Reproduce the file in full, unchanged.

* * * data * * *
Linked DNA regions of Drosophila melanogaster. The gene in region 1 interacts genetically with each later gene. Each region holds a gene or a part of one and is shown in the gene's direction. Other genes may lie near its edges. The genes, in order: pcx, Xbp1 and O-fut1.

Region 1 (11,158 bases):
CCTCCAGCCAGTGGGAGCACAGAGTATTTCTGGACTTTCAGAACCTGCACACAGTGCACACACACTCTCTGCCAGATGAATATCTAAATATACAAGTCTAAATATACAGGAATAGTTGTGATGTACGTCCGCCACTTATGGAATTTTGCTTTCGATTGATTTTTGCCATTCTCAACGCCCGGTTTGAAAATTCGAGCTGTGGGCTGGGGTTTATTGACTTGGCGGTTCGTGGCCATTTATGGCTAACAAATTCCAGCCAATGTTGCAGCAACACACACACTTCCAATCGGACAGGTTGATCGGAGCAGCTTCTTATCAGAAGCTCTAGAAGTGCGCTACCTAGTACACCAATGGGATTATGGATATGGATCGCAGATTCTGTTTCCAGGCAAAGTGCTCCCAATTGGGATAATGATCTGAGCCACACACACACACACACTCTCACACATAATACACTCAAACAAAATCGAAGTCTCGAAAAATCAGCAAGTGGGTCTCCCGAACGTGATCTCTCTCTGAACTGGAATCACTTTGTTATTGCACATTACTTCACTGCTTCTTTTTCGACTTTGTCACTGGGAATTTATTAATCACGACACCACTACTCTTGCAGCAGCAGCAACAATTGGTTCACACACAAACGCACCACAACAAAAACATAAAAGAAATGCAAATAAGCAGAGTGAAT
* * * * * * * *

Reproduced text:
Linked DNA regions of Drosophila melanogaster. The gene in region 1 interacts genetically with each later gene. Each region holds a gene or a part of one and is shown in the gene's direction. Other genes may lie near its edges. The genes, in order: pcx, Xbp1 and O-fut1.

Region 1 (11,158 bases):
CCTCCAGCCAGTGGGAGCACAGAGTATTTCTGGACTTTCAGAACCTGCACACAGTGCACACACACTCTCTGCCAGATGAATATCTAAATATACAAGTCTAAATATACAGGAATAGTTGTGATGTACGTCCGCCACTTATGGAATTTTGCTTTCGATTGATTTTTGCCATTCTCAACGCCCGGTTTGAAAATTCGAGCTGTGGGCTGGGGTTTATTGACTTGGCGGTTCGTGGCCATTTATGGCTAACAAATTCCAGCCAATGTTGCAGCAACACACACACTTCCAATCGGACAGGTTGATCGGAGCAGCTTCTTATCAGAAGCTCTAGAAGTGCGCTACCTAGTACACCAATGGGATTATGGATATGGATCGCAGATTCTGTTTCCAGGCAAAGTGCTCCCAATTGGGATAATGATCTGAGCCACACACACACACACACTCTCACACATAATACACTCAAACAAAATCGAAGTCTCGAAAAATCAGCAAGTGGGTCTCCCGAACGTGATCTCTCTCTGAACTGGAATCACTTTGTTATTGCACATTACTTCACTGCTTCTTTTTCGACTTTGTCACTGGGAATTTATTAATCACGACACCACTACTCTTGCAGCAGCAGCAACAATTGGTTCACACACAAACGCACCACAACAAAAACATAAAAGAAATGCAAATAAGCAGAGTGAAT